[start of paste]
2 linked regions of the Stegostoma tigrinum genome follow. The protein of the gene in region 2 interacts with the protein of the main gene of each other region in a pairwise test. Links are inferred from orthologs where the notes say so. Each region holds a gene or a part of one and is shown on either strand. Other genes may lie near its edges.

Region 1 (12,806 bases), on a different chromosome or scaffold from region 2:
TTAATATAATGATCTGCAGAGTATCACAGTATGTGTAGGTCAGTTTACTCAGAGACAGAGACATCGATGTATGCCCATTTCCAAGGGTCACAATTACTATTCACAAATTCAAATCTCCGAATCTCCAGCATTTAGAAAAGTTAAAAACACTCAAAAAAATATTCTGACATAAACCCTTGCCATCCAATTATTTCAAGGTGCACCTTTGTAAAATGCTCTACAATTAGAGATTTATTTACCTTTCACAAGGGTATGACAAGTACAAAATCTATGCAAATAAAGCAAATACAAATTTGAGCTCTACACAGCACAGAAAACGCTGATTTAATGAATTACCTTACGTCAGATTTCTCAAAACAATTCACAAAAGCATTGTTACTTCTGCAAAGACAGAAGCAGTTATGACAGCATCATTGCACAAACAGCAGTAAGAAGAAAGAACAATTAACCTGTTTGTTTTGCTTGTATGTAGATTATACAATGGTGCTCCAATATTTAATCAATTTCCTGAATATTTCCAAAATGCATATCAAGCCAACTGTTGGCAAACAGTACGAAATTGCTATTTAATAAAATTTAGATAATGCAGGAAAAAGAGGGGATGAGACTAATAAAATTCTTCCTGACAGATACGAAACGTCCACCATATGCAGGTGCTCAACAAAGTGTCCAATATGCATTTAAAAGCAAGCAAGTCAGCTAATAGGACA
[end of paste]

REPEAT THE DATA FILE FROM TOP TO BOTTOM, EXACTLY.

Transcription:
2 linked regions of the Stegostoma tigrinum genome follow. The protein of the gene in region 2 interacts with the protein of the main gene of each other region in a pairwise test. Links are inferred from orthologs where the notes say so. Each region holds a gene or a part of one and is shown on either strand. Other genes may lie near its edges.

Region 1 (12,806 bases), on a different chromosome or scaffold from region 2:
TTAATATAATGATCTGCAGAGTATCACAGTATGTGTAGGTCAGTTTACTCAGAGACAGAGACATCGATGTATGCCCATTTCCAAGGGTCACAATTACTATTCACAAATTCAAATCTCCGAATCTCCAGCATTTAGAAAAGTTAAAAACACTCAAAAAAATATTCTGACATAAACCCTTGCCATCCAATTATTTCAAGGTGCACCTTTGTAAAATGCTCTACAATTAGAGATTTATTTACCTTTCACAAGGGTATGACAAGTACAAAATCTATGCAAATAAAGCAAATACAAATTTGAGCTCTACACAGCACAGAAAACGCTGATTTAATGAATTACCTTACGTCAGATTTCTCAAAACAATTCACAAAAGCATTGTTACTTCTGCAAAGACAGAAGCAGTTATGACAGCATCATTGCACAAACAGCAGTAAGAAGAAAGAACAATTAACCTGTTTGTTTTGCTTGTATGTAGATTATACAATGGTGCTCCAATATTTAATCAATTTCCTGAATATTTCCAAAATGCATATCAAGCCAACTGTTGGCAAACAGTACGAAATTGCTATTTAATAAAATTTAGATAATGCAGGAAAAAGAGGGGATGAGACTAATAAAATTCTTCCTGACAGATACGAAACGTCCACCATATGCAGGTGCTCAACAAAGTGTCCAATATGCATTTAAAAGCAAGCAAGTCAGCTAATAGGACA